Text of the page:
A soundtrack for the ocean was built layer upon layer, including bird calls, whale songs and the violent thrashing of an ocean storm, as well as underwater sounds. ―The

    more oceanographers research the ocean, the more they understand how much communication is going on,‖ says Hahn. ―That becomes especially true with mammals. We worked with Skywalker Ranch on the sound design to make it as scientifically accurate as possible, so the audience is experiencing what we believe dolphins and killer whales do to communicate with each other.‖

     ―Oceans,‖ which began a grand and improbable dream for its creators, has become a startlingly immediate and intimate reality for audiences. ―Jacques Perrin and Jacques Cluzaud have used new technologies like high definition and new camera techniques to zero right in to see what the fish see,‖ says consultant Sylvia Earle. ―They‘ve adapted the cutting edge of the cutting edge and made it work. I have worked

    with technology, with submarines, with cameras and cameramen. It‘s a tricky business and these are absolutely the best. I‘m just grateful for the talented individuals who have

the capacity, the patience and the love to do what it takes to put themselvesand us

    into the ocean.‖


    Joe Jonas and Demi Lovato Leave Audiences

    with an Inspirational Message

     ―Oceans‘‖ musical score was written by award-winning French composer Bruno

    Coulais, who previously collaborated with Perrin and Cluzaud on the Oscar-nominated 2001 nature film ―Winged Migration.‖

     Coulais says he wanted the music to provide an emotional commentary on the astounding action unfolding on screen. ―The challenge was to avoid making the music

    too illustrative. I believe that to make people aware of important causes regarding the environment, it‘s essential to reach them emotionally first.‖

     Through his score, the composer says he tried to convey a feeling of the ocean‘s

    unimaginable immensity but also of a magical and fragile world that could all too easily disappear. ―I wanted the music to evoke a kind of nostalgic feeling, like a distant dream. That‘s an idea that was suggested to me by the strangeness and splendor of the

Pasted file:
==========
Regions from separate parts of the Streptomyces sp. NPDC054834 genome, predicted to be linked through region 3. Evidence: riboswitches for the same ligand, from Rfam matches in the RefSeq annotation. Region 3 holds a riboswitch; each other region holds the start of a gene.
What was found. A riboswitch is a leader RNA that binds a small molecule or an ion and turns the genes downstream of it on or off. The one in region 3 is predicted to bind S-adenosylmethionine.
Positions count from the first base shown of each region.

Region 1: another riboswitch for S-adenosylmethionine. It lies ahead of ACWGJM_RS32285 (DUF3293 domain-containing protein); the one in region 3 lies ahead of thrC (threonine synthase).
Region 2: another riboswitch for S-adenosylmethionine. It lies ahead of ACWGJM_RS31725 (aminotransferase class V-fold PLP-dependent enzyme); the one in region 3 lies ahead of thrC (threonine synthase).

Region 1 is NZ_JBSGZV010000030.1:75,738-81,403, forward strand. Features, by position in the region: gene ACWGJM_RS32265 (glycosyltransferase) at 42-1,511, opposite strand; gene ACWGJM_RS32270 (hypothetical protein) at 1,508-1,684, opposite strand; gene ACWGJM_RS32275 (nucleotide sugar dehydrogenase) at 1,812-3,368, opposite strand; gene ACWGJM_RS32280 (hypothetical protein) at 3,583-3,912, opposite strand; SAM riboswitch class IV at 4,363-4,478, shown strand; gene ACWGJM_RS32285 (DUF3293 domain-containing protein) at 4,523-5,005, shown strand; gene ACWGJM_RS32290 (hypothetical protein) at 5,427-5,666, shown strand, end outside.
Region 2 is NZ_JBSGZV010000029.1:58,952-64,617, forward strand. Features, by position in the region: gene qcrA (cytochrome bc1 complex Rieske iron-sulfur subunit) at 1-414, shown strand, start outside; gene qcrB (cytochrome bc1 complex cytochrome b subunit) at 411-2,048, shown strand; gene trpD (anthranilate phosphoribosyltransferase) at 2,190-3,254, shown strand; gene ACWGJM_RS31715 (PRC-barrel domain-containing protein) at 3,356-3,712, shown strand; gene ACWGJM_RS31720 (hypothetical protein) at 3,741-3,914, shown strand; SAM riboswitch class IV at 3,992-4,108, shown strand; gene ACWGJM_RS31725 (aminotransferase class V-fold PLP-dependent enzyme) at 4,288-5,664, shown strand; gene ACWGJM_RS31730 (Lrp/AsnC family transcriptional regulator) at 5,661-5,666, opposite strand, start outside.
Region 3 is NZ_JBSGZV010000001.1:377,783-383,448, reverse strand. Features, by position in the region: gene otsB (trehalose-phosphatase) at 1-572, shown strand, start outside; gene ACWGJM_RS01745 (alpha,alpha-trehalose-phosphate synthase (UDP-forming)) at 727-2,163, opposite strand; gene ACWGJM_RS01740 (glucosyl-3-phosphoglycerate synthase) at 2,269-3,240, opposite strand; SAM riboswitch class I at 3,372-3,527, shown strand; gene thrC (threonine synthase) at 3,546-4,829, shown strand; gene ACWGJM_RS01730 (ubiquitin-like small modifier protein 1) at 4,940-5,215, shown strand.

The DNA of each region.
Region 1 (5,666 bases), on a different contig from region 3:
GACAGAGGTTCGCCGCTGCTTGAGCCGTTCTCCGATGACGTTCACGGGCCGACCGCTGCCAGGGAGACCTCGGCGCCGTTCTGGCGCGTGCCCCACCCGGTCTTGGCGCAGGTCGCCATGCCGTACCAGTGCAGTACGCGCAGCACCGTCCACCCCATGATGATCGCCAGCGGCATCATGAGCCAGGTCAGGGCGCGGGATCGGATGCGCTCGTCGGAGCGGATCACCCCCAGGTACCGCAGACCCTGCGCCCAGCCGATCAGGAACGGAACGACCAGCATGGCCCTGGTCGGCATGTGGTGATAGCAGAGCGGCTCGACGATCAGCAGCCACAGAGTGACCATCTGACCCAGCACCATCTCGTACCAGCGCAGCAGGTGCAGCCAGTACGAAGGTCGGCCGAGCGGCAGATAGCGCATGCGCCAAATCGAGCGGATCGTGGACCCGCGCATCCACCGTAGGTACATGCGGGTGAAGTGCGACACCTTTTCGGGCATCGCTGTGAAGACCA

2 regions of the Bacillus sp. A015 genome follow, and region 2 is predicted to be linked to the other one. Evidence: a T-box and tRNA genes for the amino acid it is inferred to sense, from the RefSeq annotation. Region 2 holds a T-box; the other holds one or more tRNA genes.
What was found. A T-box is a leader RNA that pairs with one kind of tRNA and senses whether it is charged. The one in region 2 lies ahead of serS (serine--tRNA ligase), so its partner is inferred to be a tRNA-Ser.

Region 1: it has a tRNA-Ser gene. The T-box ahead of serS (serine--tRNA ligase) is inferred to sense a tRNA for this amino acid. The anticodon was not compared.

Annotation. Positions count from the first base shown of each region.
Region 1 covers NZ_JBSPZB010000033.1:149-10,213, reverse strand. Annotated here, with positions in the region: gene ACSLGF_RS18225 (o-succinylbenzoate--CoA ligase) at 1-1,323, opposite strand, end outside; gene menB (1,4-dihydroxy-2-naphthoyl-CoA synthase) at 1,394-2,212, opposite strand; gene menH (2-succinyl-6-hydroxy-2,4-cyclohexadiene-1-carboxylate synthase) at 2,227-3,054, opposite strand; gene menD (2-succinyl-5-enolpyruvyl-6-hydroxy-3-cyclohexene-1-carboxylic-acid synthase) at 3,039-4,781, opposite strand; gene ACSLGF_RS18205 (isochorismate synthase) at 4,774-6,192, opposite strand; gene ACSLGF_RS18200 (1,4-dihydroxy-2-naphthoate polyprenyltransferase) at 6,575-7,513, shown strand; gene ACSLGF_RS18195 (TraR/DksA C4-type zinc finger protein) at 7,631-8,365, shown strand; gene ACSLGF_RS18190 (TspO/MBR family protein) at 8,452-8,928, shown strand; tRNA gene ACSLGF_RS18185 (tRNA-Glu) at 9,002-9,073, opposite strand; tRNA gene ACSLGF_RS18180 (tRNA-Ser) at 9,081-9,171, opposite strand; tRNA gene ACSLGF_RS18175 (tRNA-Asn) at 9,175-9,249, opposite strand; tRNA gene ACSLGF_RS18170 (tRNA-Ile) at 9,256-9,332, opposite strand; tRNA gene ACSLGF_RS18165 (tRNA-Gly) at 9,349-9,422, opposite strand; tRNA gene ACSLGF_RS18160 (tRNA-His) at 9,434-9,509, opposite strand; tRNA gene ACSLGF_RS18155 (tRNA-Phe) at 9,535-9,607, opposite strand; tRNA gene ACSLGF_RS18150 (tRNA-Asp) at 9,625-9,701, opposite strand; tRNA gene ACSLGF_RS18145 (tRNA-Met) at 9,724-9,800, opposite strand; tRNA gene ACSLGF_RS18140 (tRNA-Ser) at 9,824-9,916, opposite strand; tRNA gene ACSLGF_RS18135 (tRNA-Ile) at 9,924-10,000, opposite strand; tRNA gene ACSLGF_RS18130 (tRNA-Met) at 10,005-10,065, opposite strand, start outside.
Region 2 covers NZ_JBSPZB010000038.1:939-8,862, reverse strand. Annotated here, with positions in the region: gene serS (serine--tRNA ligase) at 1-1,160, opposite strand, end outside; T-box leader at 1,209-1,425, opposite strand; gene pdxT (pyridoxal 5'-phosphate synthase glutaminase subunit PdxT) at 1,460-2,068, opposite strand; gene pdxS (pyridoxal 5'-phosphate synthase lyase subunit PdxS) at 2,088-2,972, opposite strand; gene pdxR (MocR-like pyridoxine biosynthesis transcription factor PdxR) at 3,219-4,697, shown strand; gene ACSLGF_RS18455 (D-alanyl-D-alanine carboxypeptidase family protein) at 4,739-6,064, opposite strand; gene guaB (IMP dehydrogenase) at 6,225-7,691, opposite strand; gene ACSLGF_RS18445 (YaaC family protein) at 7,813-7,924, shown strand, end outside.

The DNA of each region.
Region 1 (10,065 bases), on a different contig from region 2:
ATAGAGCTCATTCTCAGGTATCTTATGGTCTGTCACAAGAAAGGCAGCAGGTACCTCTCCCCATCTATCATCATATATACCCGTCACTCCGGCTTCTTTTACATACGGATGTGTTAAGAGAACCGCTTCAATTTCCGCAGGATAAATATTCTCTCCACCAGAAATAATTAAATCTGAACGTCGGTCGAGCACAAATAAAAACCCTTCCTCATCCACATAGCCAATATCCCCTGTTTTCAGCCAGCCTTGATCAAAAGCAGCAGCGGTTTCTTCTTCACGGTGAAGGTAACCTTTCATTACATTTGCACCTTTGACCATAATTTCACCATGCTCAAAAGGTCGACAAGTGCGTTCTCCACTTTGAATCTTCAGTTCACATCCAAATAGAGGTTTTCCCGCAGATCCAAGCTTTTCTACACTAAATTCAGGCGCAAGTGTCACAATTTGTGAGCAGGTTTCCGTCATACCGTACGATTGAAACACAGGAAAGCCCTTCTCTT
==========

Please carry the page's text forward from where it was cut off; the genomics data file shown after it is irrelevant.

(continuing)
On a more pragmatic note, Coulais says he wanted the music to serve as a unifying element for the film‘s diverse seascapes. To that end, he used a theme and variations approach to the composition, with the film‘s central motif returning in different

    forms throughout the film.

     Perrin and Cluzaud requested a predominantly orchestral score, so Coulais decided to compose what he describes as ―a long concerto for violin and harp.‖ For the lead parts he brought in two renowned instrumentalists, violinist Laurent Korcia and harpist Marielle Nordmann.

     ―The soloists bring a kind of dreamy quality to the ensemble but also act as surrogates for the viewer,‖ says Coulais, ―reminding us of our responsibility to take care

    of our planet. Meanwhile, the orchestra provides breath, power and energy to the images. I also added some synthetic elements for some of the stranger sequences.‖

     As the film ends, audiences are left with an inspirational message, courtesy of Hollywood Records recording artists Joe Jonas and Demi Lovato. Over the end credits, the pair team up on the original song ―Make a Wave.‖

     The rousing duet was recorded for Disney's Friends for Change: Project Green. The song‘s lyrics ―just a pebble in the water can set the sea in motion, a simple act of kindness can stir the deepest ocean,‖ reflect the primary message of Friends for

    Change: when people work together, small steps can make a big difference. All proceeds from purchases of the song via iTunes will benefit environmental charities through the Disney Worldwide Conservation Fund.


    In order of appearance:

    Marine iguana Krill Giant moray

    Horseshoe crab Redfooted bobby Diagonal-banded sweetlips

    Leatherback turtle Great frigatebird Banded sea krait

    Coral eggs Long-spinned sea urchin Broadclub cuttlefish

    Sea urchin larvae Sleepy sponge crab Garden eel

    Moon jellyfish Anemone hermit crab Razorfish

    Sea nettle jellyfish Palette surgeonfish Spider crab

    Spinner dolphin Parrotfish Sunfish

    Cape gannet Starfish Blue shark

    Long-beaked common dolphin White-eyed moray Spermwhale

    Sardines Zebra shark hatching Whale shark

    Copper shark Lionfish Yellowfin tuna

    Mackerel Craifish Asian sheepshead wrasse

    Bryde‘s whale Scarlet hermit crab Elephant fish

    Lesser devil ray Octopus Leafy seadragon

    Blanket octopus Mantis shrimp Giant cuttlefish

    Bigeye trevally Spanish dancer Sea otter

    Horse mackerel ball Dugong Bluefin tuna

    Californian sea lion Green turtle Swordfish

    Humpback whale Sailfish Leopard seal

    Brown pelican Anemonefish Emperor penguin

    Galapagos fur seal Porcupine fish Adelie penguin